10 Minutes to a Healthy Heart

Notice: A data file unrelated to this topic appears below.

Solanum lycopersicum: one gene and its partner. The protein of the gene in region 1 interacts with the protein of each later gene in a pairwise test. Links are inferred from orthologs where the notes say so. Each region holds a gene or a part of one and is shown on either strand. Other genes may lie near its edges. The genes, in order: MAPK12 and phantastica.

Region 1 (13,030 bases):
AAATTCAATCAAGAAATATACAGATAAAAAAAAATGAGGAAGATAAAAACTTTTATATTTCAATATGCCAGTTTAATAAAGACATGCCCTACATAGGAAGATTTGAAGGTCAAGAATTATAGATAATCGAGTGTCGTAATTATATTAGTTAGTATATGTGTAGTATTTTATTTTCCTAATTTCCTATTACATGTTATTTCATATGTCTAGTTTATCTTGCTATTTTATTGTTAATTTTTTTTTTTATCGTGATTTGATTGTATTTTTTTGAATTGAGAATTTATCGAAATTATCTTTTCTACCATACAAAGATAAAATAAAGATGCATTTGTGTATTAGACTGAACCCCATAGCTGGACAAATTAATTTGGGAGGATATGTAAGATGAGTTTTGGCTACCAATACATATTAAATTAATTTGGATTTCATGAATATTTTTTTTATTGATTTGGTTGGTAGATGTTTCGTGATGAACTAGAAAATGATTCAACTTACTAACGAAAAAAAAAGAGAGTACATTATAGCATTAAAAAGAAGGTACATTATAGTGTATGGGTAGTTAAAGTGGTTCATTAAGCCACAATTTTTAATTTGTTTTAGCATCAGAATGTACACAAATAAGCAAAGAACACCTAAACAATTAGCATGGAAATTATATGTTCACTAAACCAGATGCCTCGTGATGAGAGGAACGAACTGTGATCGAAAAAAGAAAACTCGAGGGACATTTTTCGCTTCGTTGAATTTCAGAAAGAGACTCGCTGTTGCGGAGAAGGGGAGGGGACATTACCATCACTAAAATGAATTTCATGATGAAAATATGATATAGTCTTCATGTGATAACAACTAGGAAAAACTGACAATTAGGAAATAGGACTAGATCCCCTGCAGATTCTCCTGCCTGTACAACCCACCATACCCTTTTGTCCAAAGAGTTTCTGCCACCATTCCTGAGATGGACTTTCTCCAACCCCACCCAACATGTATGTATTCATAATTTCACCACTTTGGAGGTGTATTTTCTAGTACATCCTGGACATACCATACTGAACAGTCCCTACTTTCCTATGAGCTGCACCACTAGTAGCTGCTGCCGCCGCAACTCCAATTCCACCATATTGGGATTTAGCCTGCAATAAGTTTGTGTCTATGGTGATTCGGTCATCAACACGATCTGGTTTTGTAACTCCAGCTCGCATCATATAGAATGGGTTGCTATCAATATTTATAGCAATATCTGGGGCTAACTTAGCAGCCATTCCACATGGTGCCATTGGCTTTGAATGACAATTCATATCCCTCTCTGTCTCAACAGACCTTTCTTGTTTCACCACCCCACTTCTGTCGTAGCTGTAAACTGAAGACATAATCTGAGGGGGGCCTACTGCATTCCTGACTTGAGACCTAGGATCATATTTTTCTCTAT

Heart disease isn’t just an old-age problem. It often begins in your youth and takes a lifetime to develop. Fortunately, you can jumpstart your heart health at any age. Check out Lifescript's 10-Minute Heart Circuit program… You’ve heard it before: Heart disease is the No. 1 killer in the U.S. But women often gloss over this fact because, after all, isn’t it typically a man’s disease? The reality? Heart disease kills more women than men each year. And if you’ve been exercising the remote more than your abs at the gym, your risk is double that of women who make fitness a priority, says the American Heart Association (AHA). “Women have to be active to protect their hearts,” says Miriam Nelson, Ph.D., director of the John Hancock Center for Physical Activity and Nutrition at Tufts University, co-author of Strong Women, Strong Hearts (Putnam Adult) and expert at BeWell.com. Her advice? Lace up your gym shoes and get that heart rate going. Along with a heart-smart diet, exercise helps keep your stress, blood pressure, cholesterol and weight under control – all important factors for a healthy heart. “Aerobic fitness keeps the entire cardiovascular system healthy,” Nelson says. But you don’t have to go from couch potato to marathon runner to get a healthy heart boost. All you really need is 10 minutes. Three 10-minute bouts of exercise a day improve cardiorespiratory fitness as much as one 30-minute session, according to the U.S. Department of Health and Human Services’ Physical Activity Guidelines Advisory Committee Report. You need 30 minutes of exercise five or more days a week for a healthy heart. What kind of exercise is best for a healthy heart? Most experts first suggest cardio. “Any activity that increases heart rate and breathing rate – like walking, jogging, running, cycling, swimming, hiking, etc. – is good for the heart,” Nelson says. But weight lifting is also highly recommended. “Strength training helps the heart too,” Nelson says, “but it’s best when done in combination with aerobic exercise.” And that’s where the “super circuit” comes in. A typical strength circuit involves a series of resistance exercises, but the super circuit adds short intervals of heart-pumping cardio between each station. Or you can increase the time spent on the cardio, and use the resistance workout as the interval. Lifescript’s 10-Minute Healthy Heart Circuit is designed to increase your heart rate and keep it up. It also burns the maximum calories to help you achieve and maintain a heart-healthy weight. Before we begin, a reminder: If you’re a beginner, “start slow, be consistent and progress regularly,” Nelson says. Don’t push yourself too hard – you’re trying to protect and strengthen your heart, not overload it. Should you worry about having a heart attack mid-circuit? It's rare during exercise, Nelson says. “But if you do experience symptoms – such as dizziness or pain or tightness in the chest, jaw or shoulder – stop exercising immediately and seek medical help,” she advises. If you have a medical condition – especially relating to the heart – or take prescription medications, get your doctor’s approval before you begin any new exercise routine. Lifescript’s 10-Minute Healthy Heart Circuit There are four main elements to this circuit: a two-minute warm-up, one-minute cardio exercises followed by 30-second strength intervals, and, finally, a cool down. If you feel the need to warm up or cool down longer, make time for it. Each station is timed by minutes rather than repetitions. This sets the pace, so you’re done in 10 minutes and can choose your own intensity. For a low-intensity workout, perform fewer repetitions at each station. For a high-intensity workout, perform as many repetitions as you can in the time allotted. We’ve also included an advanced modification for each exercise. It will burn more calories, but requires a higher fitness and skill level. Once you conquer the healthy heart 10-minute circuit, work your way up to three circuits for a total of 30 minutes a day. Do this workout five days a week, and your ticker will be in tip-top shape. Ready to begin? Set your watch for alternating one-minute, 30-second intervals, or just keep an eye on the clock. Minutes 0-2: Warm-Up Walk for two minutes, pumping your arms to help move blood through your body. Minutes 2-3: High Knees Walk in place for one minute, lifting your knees toward your chest as high as you can with each step. Alternate legs. Advanced: Jog in place with high knees. Minutes 3-3:30: Monster Walk This exercise calls for an elastic resistance band (it looks like a large rubber band). Tie the band just above the ankles to really give your outer thighs (abductors) a workout. But you can still do this exercise without the band. 1. Stand with feet shoulder-width apart and the ankle band securely around your shins, just above the ankles. 2. Step diagonally forward and out to the right with your right foot. 3. Bring your left foot to meet your right foot. 4. Step diagonally forward and out to the left with your left foot. 5. Bring your right foot to meet your left foot. 6. Repeat for 30 seconds. Advanced: Hold a 5-pound dumbbell in each hand, thumbs pointing toward the ceiling. With elbows bent and firmly pressed to your sides, perform a triceps press to the rear with each step you take. Minutes 3:30-4:30: Jumping Jacks Perform jumping jacks for one minute. Advanced: Hold 5-pound dumbbells in each hand as you perform each jumping jack. Minutes 4:30-5: Plyometric Squat This explosive movement works all the major muscles of your legs, thighs and butt, and keeps your heart rate soaring. 1. Stand with feet hip-width apart and place your hands behind your head in a “prisoner” position. 2. Squat, keeping your weight centered over your heels. 3. From the squat position, jump straight up and land gently back in the squat position. Again, keep your weight centered over your heels. 4. Return to standing position. 5. Repeat for 30 seconds. Advanced: Hold a 10-pound medicine ball in front of your chest with both hands. As you squat, press the ball overhead. Return the ball to chest-height before jumping. For more plyometric exercises, click here. Minutes 5-6: Jump Rope Jump rope for one minute. (If you don’t have a jump rope, simply mimic the hand motions while you jump.) Advanced: Use a weighted jump rope. Minutes 6-6:30: Squat Thrusts This exercise takes coordination and may require a bit of practice. If you’re uncomfortable with the jump portion of the exercise, move one leg back, then forward, at a time. 1. Stand with your feet hip-width apart. 2. Squat, placing your hands on the ground in front (and slightly outside) of each foot. 3. Keeping your hands firmly planted, jump your feet back until you are in plank (push-up) position. 4. Return to the squat position by jumping your feet forward again. 5. Return to standing. 6. Repeat for 30 seconds. Advanced: Perform a push-up when in plank position. Minutes 6:30-7:30: Step-Ups Step onto a step, bench or curb and then back down, repeating for one minute. Advanced: Jog or sprint up stairs and back down again for one minute. Minutes 7:30-8: Forward Walking Lunges To perform this exercise in a small area, return to standing by stepping back to your starting position. In a larger area, you can “walk” across the room by stepping forward after each lunge 1. Stand with your feet hip-width apart. 2. Step forward with your right foot. 3. Bending both knees, squat until your right knee is at a 90-degree angle and your left knee is almost touching the ground behind you. 4. Return to standing. 5. Repeat, leading with the left leg. Alternate legs for 30 seconds. Advanced: Hold a 5-pound dumbbell in each hand and perform a biceps curl with each lunge. Minutes 8-9: Kickbacks While walking in place, kick the heel of your right foot up and back toward your right glute, then your left heel toward your left glute. You should feel this in your hamstrings (the back of your upper legs). Alternate kicks for one minute. Advanced: Jog in place while performing kickbacks. Minutes 9-10: Cool-Down Walk for one minute, or until your heart and breathing rates normalize. You’re done! Grab some water, a towel to mop up all that sweat, and slap a grin on your face. You’re 10 minutes closer to a fitter, healthier, happier you!